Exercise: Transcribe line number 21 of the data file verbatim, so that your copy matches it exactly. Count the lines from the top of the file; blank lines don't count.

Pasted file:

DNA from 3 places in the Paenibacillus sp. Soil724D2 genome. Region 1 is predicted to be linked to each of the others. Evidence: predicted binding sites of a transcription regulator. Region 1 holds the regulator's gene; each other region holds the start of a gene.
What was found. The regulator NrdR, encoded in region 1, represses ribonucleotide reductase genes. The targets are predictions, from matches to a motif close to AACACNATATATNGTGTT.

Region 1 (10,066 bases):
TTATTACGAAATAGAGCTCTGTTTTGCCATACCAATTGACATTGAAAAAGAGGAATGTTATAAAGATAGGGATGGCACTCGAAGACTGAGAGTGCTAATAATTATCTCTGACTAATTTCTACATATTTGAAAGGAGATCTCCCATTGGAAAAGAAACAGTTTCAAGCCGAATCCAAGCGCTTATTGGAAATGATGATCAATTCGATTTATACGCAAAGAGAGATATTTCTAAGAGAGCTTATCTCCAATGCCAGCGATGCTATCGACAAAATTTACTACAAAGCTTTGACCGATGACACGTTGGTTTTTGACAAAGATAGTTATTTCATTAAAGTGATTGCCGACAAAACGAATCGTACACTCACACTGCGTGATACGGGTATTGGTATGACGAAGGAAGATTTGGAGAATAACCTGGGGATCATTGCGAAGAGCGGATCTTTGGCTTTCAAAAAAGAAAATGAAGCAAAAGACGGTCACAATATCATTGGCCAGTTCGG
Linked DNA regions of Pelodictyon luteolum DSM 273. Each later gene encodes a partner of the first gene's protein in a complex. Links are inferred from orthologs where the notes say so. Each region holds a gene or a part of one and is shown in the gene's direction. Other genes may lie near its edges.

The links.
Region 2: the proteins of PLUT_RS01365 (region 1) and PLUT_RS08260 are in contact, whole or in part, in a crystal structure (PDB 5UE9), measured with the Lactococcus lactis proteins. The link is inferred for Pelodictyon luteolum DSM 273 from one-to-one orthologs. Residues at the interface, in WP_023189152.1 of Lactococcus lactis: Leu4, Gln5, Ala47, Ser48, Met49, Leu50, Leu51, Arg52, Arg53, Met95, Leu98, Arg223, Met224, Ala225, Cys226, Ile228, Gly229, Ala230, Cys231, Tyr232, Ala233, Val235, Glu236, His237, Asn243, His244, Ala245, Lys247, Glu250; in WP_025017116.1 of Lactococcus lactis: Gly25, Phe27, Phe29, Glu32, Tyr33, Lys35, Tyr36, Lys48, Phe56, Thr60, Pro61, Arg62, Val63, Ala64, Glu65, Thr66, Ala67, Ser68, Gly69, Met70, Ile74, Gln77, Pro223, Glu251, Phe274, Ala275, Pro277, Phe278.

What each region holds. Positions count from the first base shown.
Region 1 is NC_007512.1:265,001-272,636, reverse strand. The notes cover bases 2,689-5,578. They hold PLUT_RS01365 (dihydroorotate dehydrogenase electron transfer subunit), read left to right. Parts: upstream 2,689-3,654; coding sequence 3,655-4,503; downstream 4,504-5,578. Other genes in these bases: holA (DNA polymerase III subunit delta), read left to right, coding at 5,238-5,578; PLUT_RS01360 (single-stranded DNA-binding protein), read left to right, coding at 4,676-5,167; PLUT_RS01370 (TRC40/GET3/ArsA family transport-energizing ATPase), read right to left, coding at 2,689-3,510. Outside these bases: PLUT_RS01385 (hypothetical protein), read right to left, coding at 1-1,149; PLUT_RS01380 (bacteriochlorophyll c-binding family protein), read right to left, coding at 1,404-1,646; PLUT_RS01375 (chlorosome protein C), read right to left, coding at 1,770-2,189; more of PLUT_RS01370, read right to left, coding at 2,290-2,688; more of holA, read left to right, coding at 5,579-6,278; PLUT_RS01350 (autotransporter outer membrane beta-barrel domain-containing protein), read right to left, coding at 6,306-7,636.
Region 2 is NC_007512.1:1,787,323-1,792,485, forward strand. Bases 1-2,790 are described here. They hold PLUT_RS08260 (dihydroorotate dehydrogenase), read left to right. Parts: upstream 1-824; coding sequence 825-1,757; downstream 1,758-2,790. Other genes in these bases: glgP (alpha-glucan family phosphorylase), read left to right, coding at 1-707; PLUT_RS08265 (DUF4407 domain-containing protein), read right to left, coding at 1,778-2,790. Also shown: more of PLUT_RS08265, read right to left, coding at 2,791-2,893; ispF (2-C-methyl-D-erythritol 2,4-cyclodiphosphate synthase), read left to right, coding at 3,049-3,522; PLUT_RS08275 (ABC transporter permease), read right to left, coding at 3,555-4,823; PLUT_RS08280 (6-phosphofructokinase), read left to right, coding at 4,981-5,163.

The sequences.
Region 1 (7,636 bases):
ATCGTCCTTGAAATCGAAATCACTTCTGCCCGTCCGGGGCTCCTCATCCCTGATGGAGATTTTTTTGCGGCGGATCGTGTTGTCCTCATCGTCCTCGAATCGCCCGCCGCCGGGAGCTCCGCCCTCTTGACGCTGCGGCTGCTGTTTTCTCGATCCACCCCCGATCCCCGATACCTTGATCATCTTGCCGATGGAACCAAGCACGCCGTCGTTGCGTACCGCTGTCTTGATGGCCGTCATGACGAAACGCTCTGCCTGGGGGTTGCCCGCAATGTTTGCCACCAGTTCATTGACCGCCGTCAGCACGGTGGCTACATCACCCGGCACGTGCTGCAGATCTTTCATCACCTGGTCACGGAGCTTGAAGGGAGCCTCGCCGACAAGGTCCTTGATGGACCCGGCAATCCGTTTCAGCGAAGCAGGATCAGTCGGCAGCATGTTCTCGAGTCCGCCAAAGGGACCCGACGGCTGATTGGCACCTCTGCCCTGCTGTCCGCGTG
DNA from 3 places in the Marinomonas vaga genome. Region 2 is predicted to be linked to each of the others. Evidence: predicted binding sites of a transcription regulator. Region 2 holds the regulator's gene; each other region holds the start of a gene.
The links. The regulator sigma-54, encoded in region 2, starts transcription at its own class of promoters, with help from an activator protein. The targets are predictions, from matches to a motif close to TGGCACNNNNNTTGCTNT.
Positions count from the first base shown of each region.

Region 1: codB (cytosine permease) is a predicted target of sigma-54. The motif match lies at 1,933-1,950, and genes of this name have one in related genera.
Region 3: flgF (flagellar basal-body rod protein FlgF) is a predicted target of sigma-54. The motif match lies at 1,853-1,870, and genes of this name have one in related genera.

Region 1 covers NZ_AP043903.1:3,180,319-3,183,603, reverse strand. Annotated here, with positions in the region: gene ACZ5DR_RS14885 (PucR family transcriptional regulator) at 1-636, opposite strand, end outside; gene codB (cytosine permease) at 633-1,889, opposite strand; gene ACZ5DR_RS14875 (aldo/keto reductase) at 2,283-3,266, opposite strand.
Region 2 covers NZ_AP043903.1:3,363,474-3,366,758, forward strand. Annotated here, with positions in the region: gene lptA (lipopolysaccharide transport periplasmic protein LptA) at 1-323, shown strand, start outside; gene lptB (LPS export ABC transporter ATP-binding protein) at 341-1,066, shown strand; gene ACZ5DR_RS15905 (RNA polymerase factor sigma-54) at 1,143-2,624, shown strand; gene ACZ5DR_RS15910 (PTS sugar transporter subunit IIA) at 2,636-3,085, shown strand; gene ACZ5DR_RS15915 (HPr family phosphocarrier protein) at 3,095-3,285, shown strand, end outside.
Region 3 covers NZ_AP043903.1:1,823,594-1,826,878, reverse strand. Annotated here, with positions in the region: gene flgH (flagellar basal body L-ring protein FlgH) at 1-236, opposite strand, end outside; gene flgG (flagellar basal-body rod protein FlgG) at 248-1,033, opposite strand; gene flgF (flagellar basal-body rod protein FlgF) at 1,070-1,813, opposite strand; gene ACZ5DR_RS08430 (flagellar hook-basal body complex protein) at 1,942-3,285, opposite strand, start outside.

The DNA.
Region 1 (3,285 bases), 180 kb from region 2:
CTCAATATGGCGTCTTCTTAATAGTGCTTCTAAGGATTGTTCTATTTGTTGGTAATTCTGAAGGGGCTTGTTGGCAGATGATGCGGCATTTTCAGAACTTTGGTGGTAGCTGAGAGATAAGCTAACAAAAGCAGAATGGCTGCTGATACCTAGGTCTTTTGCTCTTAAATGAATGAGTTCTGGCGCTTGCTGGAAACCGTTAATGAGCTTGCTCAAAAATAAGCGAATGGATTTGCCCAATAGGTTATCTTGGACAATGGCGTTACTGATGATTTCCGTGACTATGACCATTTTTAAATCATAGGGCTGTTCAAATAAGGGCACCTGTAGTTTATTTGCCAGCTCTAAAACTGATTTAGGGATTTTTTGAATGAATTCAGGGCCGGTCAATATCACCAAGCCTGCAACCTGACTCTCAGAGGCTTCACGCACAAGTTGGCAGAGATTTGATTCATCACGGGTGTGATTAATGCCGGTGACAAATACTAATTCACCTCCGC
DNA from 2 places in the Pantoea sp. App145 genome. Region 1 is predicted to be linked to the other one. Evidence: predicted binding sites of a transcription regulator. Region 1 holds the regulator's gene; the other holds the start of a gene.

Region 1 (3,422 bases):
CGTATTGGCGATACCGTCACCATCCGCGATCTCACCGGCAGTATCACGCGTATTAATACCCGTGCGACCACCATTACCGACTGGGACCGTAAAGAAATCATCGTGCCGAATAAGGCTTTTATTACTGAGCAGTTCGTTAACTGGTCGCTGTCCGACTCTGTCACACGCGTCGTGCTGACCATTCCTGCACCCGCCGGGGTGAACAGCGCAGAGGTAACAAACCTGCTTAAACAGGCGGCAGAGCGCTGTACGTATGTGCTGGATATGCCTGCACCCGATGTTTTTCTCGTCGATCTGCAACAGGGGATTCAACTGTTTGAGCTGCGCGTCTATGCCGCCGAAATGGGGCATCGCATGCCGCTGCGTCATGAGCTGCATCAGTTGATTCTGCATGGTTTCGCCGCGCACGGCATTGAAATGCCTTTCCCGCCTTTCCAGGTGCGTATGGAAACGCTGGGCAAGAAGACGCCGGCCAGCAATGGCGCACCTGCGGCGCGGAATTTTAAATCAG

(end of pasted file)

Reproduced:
Region 3 covers NZ_AP043903.1:1,823,594-1,826,878, reverse strand. Annotated here, with positions in the region: gene flgH (flagellar basal body L-ring protein FlgH) at 1-236, opposite strand, end outside; gene flgG (flagellar basal-body rod protein FlgG) at 248-1,033, opposite strand; gene flgF (flagellar basal-body rod protein FlgF) at 1,070-1,813, opposite strand; gene ACZ5DR_RS08430 (flagellar hook-basal body complex protein) at 1,942-3,285, opposite strand, start outside.